• Empirical sociology. Can we understand information diffusion, disinformation, etc. all in silicon? Could we A/B test org charts, democratic structures, and voting systems?
  • Econ & psychology. Can we simulate surveys 1000x faster than real time, allowing for fast wording / design iterations? Can we simulate psychological effects in-silico in silico?
  • A time travel murder mystery video game. Ok, imagine this one. Go back in time to before you were murdered and talk to a virtual cabal of agents. Simulate weeks in seconds, so you can see how your actions affect the future.
  • Automating prediction markets. Can GPT-4 debate amongst its peers to put a number on anything? When prediction markets are free, what becomes possible? Everyone gets a human-expert-level prediction market, to make life choices, etc?
  • Deliberative democracy. Can we simulate deliberative polling among many stakeholders to speed up negotiations?
  • And more. Talk to me about the dangerous ones.

How do we get there?

One potential 2030 looks like this. We use LLMs to simulate everything, including scenarios like “What could happen if we give this LLM configuration access to institutional trading APIs,” “What does the attack-defense balance between AI-powered disinformation & verifiers look like on social media,” and “What regulatory paths avert a potential war with China?” The simulations can’t tell us what will happen, but they can say what might, including natural language descriptions of key tail outcomes. Summarization systems distill thousands of rollouts into executive summaries and auto-identified quantitative metrics, helping us make more principled and safer decisions.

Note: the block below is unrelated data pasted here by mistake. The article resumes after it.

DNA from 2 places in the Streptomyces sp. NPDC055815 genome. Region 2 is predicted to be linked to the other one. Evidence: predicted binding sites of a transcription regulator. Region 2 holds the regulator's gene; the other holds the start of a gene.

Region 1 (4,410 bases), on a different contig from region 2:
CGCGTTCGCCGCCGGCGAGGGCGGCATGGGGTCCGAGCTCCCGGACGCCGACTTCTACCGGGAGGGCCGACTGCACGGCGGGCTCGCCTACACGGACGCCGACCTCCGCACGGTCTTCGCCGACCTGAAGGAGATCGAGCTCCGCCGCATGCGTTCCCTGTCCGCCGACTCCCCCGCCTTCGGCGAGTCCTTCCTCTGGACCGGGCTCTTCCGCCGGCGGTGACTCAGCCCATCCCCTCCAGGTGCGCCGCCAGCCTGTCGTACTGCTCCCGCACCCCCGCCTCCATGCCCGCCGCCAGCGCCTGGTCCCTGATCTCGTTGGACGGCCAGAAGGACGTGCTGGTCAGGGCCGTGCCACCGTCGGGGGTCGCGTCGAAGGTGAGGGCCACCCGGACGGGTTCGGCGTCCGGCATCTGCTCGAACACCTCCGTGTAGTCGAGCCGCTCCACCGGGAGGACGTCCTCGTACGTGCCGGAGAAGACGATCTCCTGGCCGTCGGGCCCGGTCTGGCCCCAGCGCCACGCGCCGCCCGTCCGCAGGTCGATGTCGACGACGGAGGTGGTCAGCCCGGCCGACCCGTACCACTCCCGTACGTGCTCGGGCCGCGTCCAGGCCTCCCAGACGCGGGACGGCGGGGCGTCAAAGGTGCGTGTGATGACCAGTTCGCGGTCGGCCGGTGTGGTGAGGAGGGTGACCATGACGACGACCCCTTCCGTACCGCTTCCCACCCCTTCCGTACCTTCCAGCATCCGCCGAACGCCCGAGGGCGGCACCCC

I have no fifteen-step plan that gets us there. But I’d probably guess that it starts with a niche — a specialized system for trust and safety, economics, or deliberative democracy. An engineer makes a framework to lower the barrier for simulation. Researchers focus on aligning models to calibrated human likeness rather than helpfulness and direct capabilities. Hardware engineers & OSS developers drive the cost of human-aligned inference to zero, so we can make our simulations more complex and realistic with every passing year.

I want to make this happen. If you’re interested or have ideas, reach out.


Thanks to Tejal Patwardhan, Kunal Sharda, Casey Manning, Julian Quevedo, Colin Megill, and Alexey Guzey for providing insightful feedback and/or inspiration for this post.


  1. In this framing, all multi-prompt LM systems (e.g. constitutional AI, revision) are all incremental progress toward emulating the org structures and policies of human companies. 

  2. I think of this as the dishwasher analogy — just because a human is an integrated system doesn’t mean AGI has to be. It can be more of a “brute force” or structured approach compared to humans.